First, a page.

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# Sample First Upload CS3060

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## Popular in Object Oriented Programming With C++

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This 20 page Class Notes was uploaded by Andrew Notetaker on Saturday January 2, 2016. The Class Notes belongs to CS3060 at University of Colorado Colorado Springs taught by Dr. Rory Lewis in Fall 2015. Since its upload, it has received 163 views. For similar materials see Object Oriented Programming With C++ in ComputerScienence at University of Colorado Colorado Springs.

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Date Created: 01/02/16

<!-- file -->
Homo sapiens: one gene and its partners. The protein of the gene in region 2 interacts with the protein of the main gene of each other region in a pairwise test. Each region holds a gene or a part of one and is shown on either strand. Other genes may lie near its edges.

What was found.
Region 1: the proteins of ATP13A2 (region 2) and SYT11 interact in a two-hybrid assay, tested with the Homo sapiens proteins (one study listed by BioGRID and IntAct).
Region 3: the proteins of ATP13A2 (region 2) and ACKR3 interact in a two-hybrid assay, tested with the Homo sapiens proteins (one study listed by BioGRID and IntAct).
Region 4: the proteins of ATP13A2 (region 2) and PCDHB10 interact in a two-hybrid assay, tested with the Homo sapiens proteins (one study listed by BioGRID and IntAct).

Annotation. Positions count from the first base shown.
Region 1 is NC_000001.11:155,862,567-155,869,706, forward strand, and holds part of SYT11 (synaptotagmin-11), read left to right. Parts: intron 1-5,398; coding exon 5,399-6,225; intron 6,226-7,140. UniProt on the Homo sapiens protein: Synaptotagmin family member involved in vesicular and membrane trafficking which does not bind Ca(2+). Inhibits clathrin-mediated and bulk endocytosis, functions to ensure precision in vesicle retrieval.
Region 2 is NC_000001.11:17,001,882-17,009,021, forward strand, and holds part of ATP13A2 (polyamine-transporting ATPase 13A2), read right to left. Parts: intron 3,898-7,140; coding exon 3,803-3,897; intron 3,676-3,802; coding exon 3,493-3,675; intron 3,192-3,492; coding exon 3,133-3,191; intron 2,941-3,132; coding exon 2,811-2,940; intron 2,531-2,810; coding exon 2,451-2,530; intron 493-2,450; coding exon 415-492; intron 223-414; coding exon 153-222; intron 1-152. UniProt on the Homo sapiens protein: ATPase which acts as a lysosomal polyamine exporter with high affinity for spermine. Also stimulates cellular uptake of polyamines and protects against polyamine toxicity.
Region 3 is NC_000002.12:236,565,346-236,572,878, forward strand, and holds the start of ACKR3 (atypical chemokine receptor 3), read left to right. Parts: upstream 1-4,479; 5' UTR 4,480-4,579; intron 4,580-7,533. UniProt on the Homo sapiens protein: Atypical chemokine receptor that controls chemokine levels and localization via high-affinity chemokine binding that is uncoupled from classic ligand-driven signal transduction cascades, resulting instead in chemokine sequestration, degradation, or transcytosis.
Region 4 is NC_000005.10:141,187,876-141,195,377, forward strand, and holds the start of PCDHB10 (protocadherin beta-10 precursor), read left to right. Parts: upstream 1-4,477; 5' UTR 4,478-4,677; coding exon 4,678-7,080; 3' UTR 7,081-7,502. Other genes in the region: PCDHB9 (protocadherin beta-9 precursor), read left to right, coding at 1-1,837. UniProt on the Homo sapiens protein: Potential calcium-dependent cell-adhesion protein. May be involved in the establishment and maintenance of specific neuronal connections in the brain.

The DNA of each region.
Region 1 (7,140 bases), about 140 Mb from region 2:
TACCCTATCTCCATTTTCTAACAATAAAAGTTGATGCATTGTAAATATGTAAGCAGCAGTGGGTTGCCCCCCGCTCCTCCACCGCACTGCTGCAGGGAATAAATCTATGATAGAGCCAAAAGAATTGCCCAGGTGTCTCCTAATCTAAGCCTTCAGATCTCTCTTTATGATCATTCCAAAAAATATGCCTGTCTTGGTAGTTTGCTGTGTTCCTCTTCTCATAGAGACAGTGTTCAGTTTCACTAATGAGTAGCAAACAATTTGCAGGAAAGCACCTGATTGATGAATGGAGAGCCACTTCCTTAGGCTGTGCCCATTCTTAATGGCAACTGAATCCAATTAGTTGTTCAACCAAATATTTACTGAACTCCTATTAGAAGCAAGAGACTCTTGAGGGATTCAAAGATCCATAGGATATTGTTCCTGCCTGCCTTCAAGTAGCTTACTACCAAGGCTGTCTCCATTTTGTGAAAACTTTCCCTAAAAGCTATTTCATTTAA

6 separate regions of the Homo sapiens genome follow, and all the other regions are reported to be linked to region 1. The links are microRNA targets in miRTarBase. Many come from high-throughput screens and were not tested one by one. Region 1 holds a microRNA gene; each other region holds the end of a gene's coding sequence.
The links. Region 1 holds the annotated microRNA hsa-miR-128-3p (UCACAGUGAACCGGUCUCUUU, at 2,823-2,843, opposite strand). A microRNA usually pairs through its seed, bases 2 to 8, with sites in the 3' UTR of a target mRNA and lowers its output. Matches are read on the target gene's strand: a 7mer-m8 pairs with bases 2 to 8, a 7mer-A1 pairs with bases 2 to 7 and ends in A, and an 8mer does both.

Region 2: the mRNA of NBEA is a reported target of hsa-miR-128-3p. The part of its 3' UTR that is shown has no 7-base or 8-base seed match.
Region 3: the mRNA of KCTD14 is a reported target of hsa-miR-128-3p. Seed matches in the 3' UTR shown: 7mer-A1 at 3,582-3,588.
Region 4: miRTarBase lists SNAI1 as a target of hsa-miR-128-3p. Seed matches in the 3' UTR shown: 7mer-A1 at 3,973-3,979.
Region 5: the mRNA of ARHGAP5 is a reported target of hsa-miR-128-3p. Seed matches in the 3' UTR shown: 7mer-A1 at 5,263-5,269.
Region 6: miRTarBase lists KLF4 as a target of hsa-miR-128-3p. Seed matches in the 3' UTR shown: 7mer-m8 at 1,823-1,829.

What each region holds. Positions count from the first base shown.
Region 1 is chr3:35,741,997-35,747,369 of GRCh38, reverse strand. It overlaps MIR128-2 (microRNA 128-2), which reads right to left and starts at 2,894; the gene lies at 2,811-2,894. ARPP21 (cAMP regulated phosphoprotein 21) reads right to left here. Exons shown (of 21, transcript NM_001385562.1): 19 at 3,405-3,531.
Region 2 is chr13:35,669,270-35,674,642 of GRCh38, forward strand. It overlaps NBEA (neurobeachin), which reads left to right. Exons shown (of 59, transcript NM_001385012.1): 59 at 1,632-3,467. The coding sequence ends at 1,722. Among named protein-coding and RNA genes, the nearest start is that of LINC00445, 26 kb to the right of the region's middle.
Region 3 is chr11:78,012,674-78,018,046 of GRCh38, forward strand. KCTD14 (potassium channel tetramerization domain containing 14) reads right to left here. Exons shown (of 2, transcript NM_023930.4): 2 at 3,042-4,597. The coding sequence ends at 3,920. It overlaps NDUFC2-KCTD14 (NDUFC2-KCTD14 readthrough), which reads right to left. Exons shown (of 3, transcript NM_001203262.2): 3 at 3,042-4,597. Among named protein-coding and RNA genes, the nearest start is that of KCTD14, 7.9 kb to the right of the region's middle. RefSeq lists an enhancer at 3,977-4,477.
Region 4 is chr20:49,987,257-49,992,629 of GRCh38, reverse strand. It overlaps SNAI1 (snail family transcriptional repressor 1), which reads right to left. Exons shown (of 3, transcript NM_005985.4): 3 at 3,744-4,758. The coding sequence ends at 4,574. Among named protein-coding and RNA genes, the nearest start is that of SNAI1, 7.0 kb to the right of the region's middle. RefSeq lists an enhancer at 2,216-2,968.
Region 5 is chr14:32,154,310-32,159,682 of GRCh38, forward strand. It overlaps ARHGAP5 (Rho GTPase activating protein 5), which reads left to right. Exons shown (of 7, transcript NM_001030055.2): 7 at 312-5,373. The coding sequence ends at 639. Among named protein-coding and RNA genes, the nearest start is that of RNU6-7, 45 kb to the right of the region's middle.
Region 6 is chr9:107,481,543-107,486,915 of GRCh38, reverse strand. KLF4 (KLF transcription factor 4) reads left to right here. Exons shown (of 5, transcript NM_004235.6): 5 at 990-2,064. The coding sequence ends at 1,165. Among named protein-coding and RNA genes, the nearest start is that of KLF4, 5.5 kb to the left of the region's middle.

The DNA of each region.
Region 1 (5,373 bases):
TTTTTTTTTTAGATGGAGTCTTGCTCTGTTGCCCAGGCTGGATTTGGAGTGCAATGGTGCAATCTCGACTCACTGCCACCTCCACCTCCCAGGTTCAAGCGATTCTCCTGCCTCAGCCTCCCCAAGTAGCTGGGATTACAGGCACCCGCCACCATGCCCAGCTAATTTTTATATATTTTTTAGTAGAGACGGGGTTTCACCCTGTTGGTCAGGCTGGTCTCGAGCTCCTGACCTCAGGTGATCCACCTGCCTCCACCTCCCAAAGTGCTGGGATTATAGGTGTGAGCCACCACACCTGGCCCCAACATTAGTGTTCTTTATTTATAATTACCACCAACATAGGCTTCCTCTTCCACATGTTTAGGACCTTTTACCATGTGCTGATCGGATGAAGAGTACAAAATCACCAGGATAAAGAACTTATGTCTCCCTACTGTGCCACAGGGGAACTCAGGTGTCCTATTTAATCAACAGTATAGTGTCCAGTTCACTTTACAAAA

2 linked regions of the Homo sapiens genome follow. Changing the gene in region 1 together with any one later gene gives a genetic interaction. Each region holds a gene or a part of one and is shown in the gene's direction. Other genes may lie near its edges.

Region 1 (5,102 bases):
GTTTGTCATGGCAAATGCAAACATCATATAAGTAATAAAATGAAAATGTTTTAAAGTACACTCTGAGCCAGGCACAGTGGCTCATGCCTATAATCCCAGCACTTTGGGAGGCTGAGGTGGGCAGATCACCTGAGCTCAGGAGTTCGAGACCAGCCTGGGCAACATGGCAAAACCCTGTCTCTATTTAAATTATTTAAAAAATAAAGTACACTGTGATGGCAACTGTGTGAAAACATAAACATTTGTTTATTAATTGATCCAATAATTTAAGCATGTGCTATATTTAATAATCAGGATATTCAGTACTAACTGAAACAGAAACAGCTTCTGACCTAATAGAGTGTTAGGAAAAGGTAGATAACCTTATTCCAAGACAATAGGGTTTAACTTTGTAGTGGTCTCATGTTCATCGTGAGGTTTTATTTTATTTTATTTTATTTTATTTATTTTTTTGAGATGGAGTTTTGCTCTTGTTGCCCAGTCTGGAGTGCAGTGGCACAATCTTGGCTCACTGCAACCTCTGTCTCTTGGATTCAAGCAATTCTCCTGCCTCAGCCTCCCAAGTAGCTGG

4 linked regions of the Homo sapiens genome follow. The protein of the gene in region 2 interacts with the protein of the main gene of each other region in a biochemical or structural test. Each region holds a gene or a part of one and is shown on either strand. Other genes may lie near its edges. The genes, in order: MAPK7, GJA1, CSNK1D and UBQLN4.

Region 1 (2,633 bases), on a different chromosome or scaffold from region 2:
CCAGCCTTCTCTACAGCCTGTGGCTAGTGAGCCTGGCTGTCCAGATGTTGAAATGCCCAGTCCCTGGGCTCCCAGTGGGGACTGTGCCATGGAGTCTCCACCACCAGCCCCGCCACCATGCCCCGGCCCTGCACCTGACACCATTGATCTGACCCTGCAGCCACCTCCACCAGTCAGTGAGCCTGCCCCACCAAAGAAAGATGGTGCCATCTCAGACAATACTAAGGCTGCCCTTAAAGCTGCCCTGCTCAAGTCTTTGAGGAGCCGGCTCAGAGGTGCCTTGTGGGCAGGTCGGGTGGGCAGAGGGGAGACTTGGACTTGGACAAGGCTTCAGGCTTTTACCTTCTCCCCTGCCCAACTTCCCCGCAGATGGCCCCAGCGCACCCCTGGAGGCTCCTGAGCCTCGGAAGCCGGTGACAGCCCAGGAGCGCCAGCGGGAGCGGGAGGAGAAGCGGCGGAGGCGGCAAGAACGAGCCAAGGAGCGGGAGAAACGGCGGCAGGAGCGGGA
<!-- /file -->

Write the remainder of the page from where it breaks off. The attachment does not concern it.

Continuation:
Principles of Computer Science 01/22/2014 ‘Variables: Rules: 1. Can be any length 2. No Spaces 3. Must begin with a letter, underscore or dollar sign ($) (No digits) 4. Cannot be a reserved word (Appendix A) 5. Can only contain alphanumerics, underscores, and $ Conventions 1. Start with a lower case 2. all lower case except when starting a new word (CamelCase) ▯ Types of Variable: 2 basic categories (but that's a lie) o Strings: char: single character - char letter = 'A'; Strings: conglomerate of chars - String word = "Hello"; Numerics: o Integers: int myAge = 18; byte short long o Decimals: double average = 87.9; float score = 79.8; Booleans (true, false, null) Class Names: Follow same rules and conventions as variables except begin with a capital letter. Quotes tells Java to ignore all the things within. Because. Declare variables at the beginning of main. Scanners – Import them if you need to get user input. nextInt() nextFloat() nextDouble() next() nextLine() ▯ ▯ Cast Operation: Mix data types -> Let’s you temporarily turn a variable into another. int numberOfExams = 12; double scoresTotal = 600.12; double average = 0; //average = scoresTotal/numberOfExams; average = scoresTotal/(double)numberOfExams; ▯ ▯ String: To declare a String variable: o String name = “Andrew”; o String greeting = “Hello “; o String message = greeting + “ “ + name; o System.out.printf(“%s”, message); o Casting from chars to numeric ▯ Chapter 1: Measurement ▯ F=ma ▯ tstringe@uccs.edu ▯ Fundamentals of Physics by Halliday, Resnik, and Wlaker, 10 Edition th ▯ Read the chapters ahead of time ▯ ▯ Kilograms, meters, and seconds – The standard units we will use for this class ▯ ▯ Mathematics will involve calculus, vectors, trigonometry, and algebra ▯ Final is May 14 Wednesday from 1:40 to 4:10p ▯ Bring Calculators and use them ▯ ▯ ▯ Science and Math Learning Centers uccs.edu/~slc/ uccs.edu/~mlc/ ▯ ▯ Successfully doing physics: Simplify (“The Spherical Cow”) Be very careful with units – Always check your units Common Sense test Think! Don’t plunge in and think about what actually is being done. Isolate the pieces and find the difficulty – Divide and Conquer ▯ ▯ Math to Review: Values of sines, cosines, and tangents of common angles (30, 45, 60) and the signs of these in the four quadrants. Binomial Theorem Quadratic Formula Scientific Notation ▯ ▯ Conversion: Using chains of 1’s. ▯ 2min = 2min(60sec/1min) = 120 seconds ▯ ▯ Themes from Chapter 1: SI units Significant Figures Converting units using chain-link method ▯ ▯ Example 1: Suppose x = (a+b)*c and a = 12.972, b = 3.9874 and c = 4.02E3. What is x? 68200 = 6.82E4 ▯ ▯ Example 2: Linda walks 45ft in about 1 minute. What is her speed in SI units? o 1m = 3.28 ft o 1 min = 60 seconds Speed in SI = m/s 45ft/1min * 1m/3.28ft * 1min/60sec = 0.2m/s ▯ ▯ Example 3: What speed would be required to go from Earth to the Andromeda Galaxy in 100 years? Distance to the Andromeda Galaxy = 2E22m D = 2 x 10^22m o T = 100 years V = D/T = 2E22m/100 years 100years * 365 days/1 year * 24 hours/1 day * 60 min/1 hour * 60 seconds/ 1 minute = 3E9 seconds 2E22/3E9 = 6E12 m/s ▯ ▯ Example 4: ▯ A gry is an old English measure for length, defined as 1/10 of a line which is in turn defined as 1/12 inch. A common measure for length in the publishing business is a point, defined as 1/72 inch. What is an area of . 5gry^2 in points squared. Area = 0.5 gry^2 x (1 line/10 gry)^2 x (1 inch/12 lines)^2 x (1 point/ (1/72)inch)^2 = ▯ ▯ Speed in furlongs per fortnight 6 furlongs/ 1 fortnight * 1 fortnight/2 weeks * 1 week/7days * 1 day/24 hours * 1hr/60 min * 1min/60 seconds * 201.168m/1 furlong = 1.0E-3 ▯ ▯ January 27, 2014 – ▯ Homework assigned, due next Monday check email for it Briefly recap delta x, V avg, S avg Problems in 2.1 Review/Introduce Calculus concepts o Integral and Derivative ▯ Chapter Two is Kinetics (the beginning of what you need for Mechanics) ▯ ▯ 1D – Motion along a line ▯ Define Displacement delta x as x2 – x1 ▯ Define Average Velocity V avg as delta x/delta t ▯ Define time displacement delta t as t2 – t1 where delta t must be > 0 ▯ Define Average Speed S avg as total distance/delta t ▯ ▯ Example 1: Drive 60mi at 60mph X = 0mi to x = 60mi Drive 60mi at 60mph X = 60mi to x = 0mi Vavg = (60-60)/1hr = 0mph Savg = (60 + 60)/2hr = 60mph ▯ Example 2: Savg Re: Drive 60mi at 60mph X = 0mi to 60mi Drive 30mi at 60mph X = 60mi to 30mi Vavg = (30)/1.5 = 20mph Savg = (60 + 30)/1.5 = 90/1.5 = 60 ▯ Sample Problem 2.01: ▯ You drive a beat up pickup truck along a straight road for 8.4km at 70km/h, at which point the truck runs out of gasoline and stops. Over the next 30min, you walk another 2.0km farther along the road to a gasoline station. a. what is your overall displacement from the begging of your drive to your arrival at the station? 10.4km (8.4 + 2) b. what is the time interval (delta t) from the beginning of your drive to your arrival at the station? .62 hours (37.2 minutes) (8.4/70 +.5) c. what is your average velocity from the beginning of your drive to your arrival at the station? (10.4/.62) = 17km/h d. Suppose that to pump the gasoline, pay for it, and walk back to the truck takes you another 45 minutes, what is your average speed from the beginning of your drive to your return to the truck with the gasoline? Savg = (10.4 + 2)/1.37 = 9.1km/h ▯ ▯ Problem 7: ▯ Two trains each having a speed of 30km/h, are headed at each other on the same straight track. A bird that can fly 60km/h flies off the front of one train when they are 60km apart and heads directly for the other train. On reaching the other train, the bird flies directly back to the first train, and so forth. What is the total distance the bird travels before the trains collide? Trick: Find point of collision of trains (60km/30km*2) = 1 hour. Now multiply time by bird speed (60km/h * 1h) There is your answer: 60km covered. ▯ ▯ Calculus Review and Introduction: ▯ ▯ Derivative: df/dt = limit as delta t goes to 0 of delta f/delta t F(t) = C then df/dt = 0 F(t) = Ct then df/dt = C F(t) = Ct^2 then df/dt = 2Ct F(t) = Ct^n then df/dt = nCt^n-1 Examples: o X(t) = 3t – 2 then dx/dt = 3 o X(t) = -4t^2 – 2 then dx/dt = -8t o X(t) = 2t^-2 then dx/dt = -4t^-3 o X(t) = -2 then dx/dt = 0 o Which ones have constant v = dx/dt? That would be A and D. ▯ ▯ X,V,A as functions of time are the next big step. X(t) V = dX/dT A = dV/dT ▯ ▯ ▯ ▯ Derivatives Review: ▯ Constants, linear equations and the like. ▯ d/dt(constant + alpha t + beta t ^2) ▯ = 0 + alpha + 2betat ▯ D/dt(alpha t^n) = n * alpha *t^n-1 ▯ ▯ Finish chapter 2 this week ▯ Homework on chapter 1 due on Monday, Homework on Chapter 2 assigned on Wednesday ▯ ▯ Chapter 2: Section 2-2: Instantaneous Velocity and Speed Section 2-3: Acceleration Section 2-4: Constant Acceleration Section 2-5: Free-fall Acceleration Section 2-6: Graphical Integration in Motion Analysis (read, no lecture) ▯ ▯ ▯ 2.2 – Instantaneous Velocity and Speed: V= limit as delta t approaches 0 of delta x/delta t o dx/dt Checkpoint One: o 1. X(t) = 3t-2 dx/dt = 3 o 2. X(t) = -4t^2 – 2 v = dx/dt dx/dt = -8t o 3. X(t) = 2/t^2 v = dx/dt dx/dt = -4/t^3 o 4. X(t) = -2 v = dx/dt = 0 ▯ 2.3 – Acceleration: Aavg = v2 – v1/t2 - t1 As delta t goes to 0 we get the instantaneous acceleration. A = limit as dt goes to 0 of v2-v1/dt == dv/dt d^2x/dt^2 = d/dt(dx/dt) Units on A: m/s^2 -9.8m/s^2 is gravity acceleration downward at the Earth’s surface. A g= 9.8 m/s^2 ▯ 2.4 – Constant Acceleration: This is the main point of the chapter. The real prize. 5 equations: Focus on three: o V(t) = Vo + At o X(t) = Xo + Vo*t+1/2*A*t^2 o V(X)^2 = Vo^2 + 2A(X – Xo) Derives these algebraically: o p.24 to see Derivation Algebraically Derive them using Calculus: o V(t) = Vo + At => A = dv/dt = 0 + A = A o X(t) = Xo + Vo*t+1/2*A*t^2 => V = dx/dt = 0 + Vo + At = V(t) Derive one of them algebraically: o V = Vo + At o X – Xo = Vot + 1/2At^2 o t = V-Vo/A o X- Xo = Vo(V-Vo/A) + 1/2A (V-Vo/A)^2 o X-Xo = VoV/A - Vo^2/A + A/2[V^2-2VVo+ Vo^2/A^2] o A(X-Xo) = -Vo^2/A + 1/2V^2+ Vo^2 o 2A(X-Xo) = V^2 – Vo^2 o Umm... Sure. ▯ ▯ Find the height of a thrown ball: A=-g & v(h) = 0 -Vo^2 = 2ah Vo^2/2g = h V = Vo +At 0 = Vo – g*tsubh Vo/g = tsubh ▯ ▯ February 3 2014 – Homework 2 due Monday February 10 3 Equations and 3 problems with those equations Start Chapter 3 on Vectors ▯ ▯ 3 Equations: V(t) = Vo + a*t X(t) – Xo = Vo*t + (1/2)*a*t^2 V(x)^2 = Vo^2 + 2*a*(x-xo) ▯ ▯ Just look at what you are given information wise and make the educated decision on what equation you want to use. If you are given Vo and A, and you want to find a stopping distance the look at the third equation (2-16) In the above, you are asked what time it takes to stop Use 2-11 with V=0 You are asked how far a particle goes in time t with some initial speed and acceleration a. Use 2-15 ▯ ▯ “Solvephysics.com” #74 – car moving at 10m/s from x=0 to x=d you are given acceleration a = 5m/s*s Want to find the distance traversed in the acceleration phase. Given time = 6s for acceleration Use 2-15 X(t) = (1/2) * 5*36 X(t) = 90 m. + 10*6 X(t) = 150m total. ▯ ▯ Building Problem: Top of the building, you throw a ball straight up in the air and goes to some height. See Moleskine notebook for this. ▯ ▯ #61 in the text: Vo = 0 drop a ball Given the time t12 = 0.1255 ------- 1.20m Lets work with bounce back up (+y direction) dT=1s Ball enters lower part of the window at y2 and moves up toward y1 Suggests 2-15 X-Xo = Vot+1/2at^2 Y1-y2 = V2dt – 1/2g*t^2 Y1-Y2 = 1.2m = V2(0.1255)-1/2(9.8)(.01255)^2 V2 = 10.2m/s dealing with bounce back up. 2-11 to get vB form v2 V2 = VB – gdTsub2b VB= 10.2m/s + (9.8)m/s*s(1s) VB = 20.0 m/s V^2-Vo^2 = 2a(x-xo) Vo = Vb V=0 a=-g x => y=h Y=0 -Vb^2 = -2gh h = Vb^2/2g h = 20/[2(9.8)] h = 20.4m ▯ ▯ That was intense… Wish I knew what he actually has just done. That is an intense serious weirdness. ▯ Seemingly not enough actually is enough. ▯ ▯ No problems with homework hopefully, apparently looks hard. ▯ Takes an hour at most, don’t make silly mistakes.’ Silly mistakes are the evil thing that makes our homework take longer. ▯ ▯ Chapter 3: Vectors: Quantities with both magnitude and direction. Distinguish vectors from scalars: scalars are just numbers (temperature, speed). Consider 2 dimensions: X and Y axis Vector A with angle theta between x and A Then we can project the vector along the axis using Ax and AY Concept of the Unit Vector: o i for x axis, j for y axis, k for z axis o they all are valued as unity. Break a vector down into compliments. o Then we can write A = Ax * I + Ay * j o In 3D then some vector V = Vx*I + Vy*j + Vz*k o Ax is the magnitude of A * cos(theta) o A = |A|(cos(theta)*i+(sin(theta) * j) o Adding vectors: A + b = c Addition graphically is easy. o A+B=C = (Ax + Bx)*I + (Ay + By)*j + (Az + Bz) *k ▯ ▯ Homework One returned: ▯ Answers were checked. ▯ ▯ More vectors: Things we need to know or whatever. Trigonometry and all of that. Denote a vector with an arrow over the top of an associated symbol. Vectors can be funcions of time, position, etc. Go through check point stuff to test knowledge of subjects in class. Most common way to add vectors, add the components. ▯ ▯ Monuments make momentous men immortal but more memorable are mortals making mere moments monumental. ▯ ▯ Vectors can be described as a Quantity with components in any of three perpendicular directions. Maybe. ▯ ▯ What is the magnitude of a vector? Vector A Magnitude = sqrt(Ax^2 + Ay^2 + Az^2) Q = 7.3i -2.1j Magnitude Q = sqrt(7.3^2 + (-2.1^2)) = 7.6 Qx = Mag.Q*cos(theta) Qy = Mag.Q*sin(theta) Cos(theta)^2 + sin(theta)^2 = 1 Tan(theta) = Qy/Qx = -2.1/7.3 = -0.29 Quadrants of Trigonometry: o ASTC are positive in 1234 o Just figure out what the XY values are in the different quadrants and use them to figure out trig. Some things that may not be obvious: o you can multiply vectors by scalars o Multiplication: o Dot Product: Written A • B = AxBx + AyBy + AzBz Just a number Two vectors such A•B = 0 are perpendicular o Cross Product: Written A x B = AyBz – AzBy * i + (AzBx-AxBz)*j + (AxBy – AyBx) * k Think about matrices for this ▯ ▯ X=Xo+Vot+1/2at2 ▯ ▯ This is the last lecture… ON VECTORS!!! ▯ Magnitude and Direction. ▯ Discussed Unit vectors – I j k for x y z ▯ Vector addition and subtraction. ▯ ▯ Vector Multiplication: Dot Product Cross Product Scalar Multiplication with Vectors ▯ ▯ Salient (Prominent and central) Ideas: Can not add scalars to vectors. Dot Product: If A • B = 0 Then vectors are perpendicular. o A•B = magA*magB*cos(ø) = 0 CROSS PRODUCT: o A x B = 0 means A and B are parallel. o C = A x B Is perpendicular to the plane of A,B o Use Right hand rule to determine the direction of C, I don’t know what that means… Vectors can be space and time dependent. o A(r,t) A as a function of r and t. Position vector is r, time vector is t ▯ ▯ Let’s prove 2 ways that A • (A x B) = 0 ▯ Algebraically: ▯ A•(AxB) = Ax(AyBz-AzBy) + Ay(AxBz-AzBx) + Az(AxBy-AyBx) ▯ AxAyBz – AxAzBy + AyAxBx – AyAxBx + AzAxBx – AzAyBx ▯ Cancel them out!!! ▯ ▯ Valid Vector Expression: Project Vector onto X Y and Z axis Projection of B onto Y-axis: B•j = By ▯ ▯ D1 = -3i + 3j + 2k ▯ D2 = -2i – 4j + 2k ▯ ▯ D1 • D2 = 6-12+4 = -2 ▯ Then cosø = (D1 • D2)/(mag.d1 * mag.D2) ▯ Cosø = -2/(4.7)(4.9) = cos(8.7e-2) ▯ 1.66*180 = something/pi ▯ 95º roughly. ▯ ▯ Project D1 onto D2 ▯ Let r be a unit vector along d2 ▯ ▯ -2i-4j+2k/4.9 ▯ ▯ d1 X r = (-3i+3j+2k) * (-2i – 4j + 2k)/4.9 ▯ 6-12+4/4.9 = -2/4.9 = -.41 ▯ ▯ HOMEWORK DUE MONDAY! ▯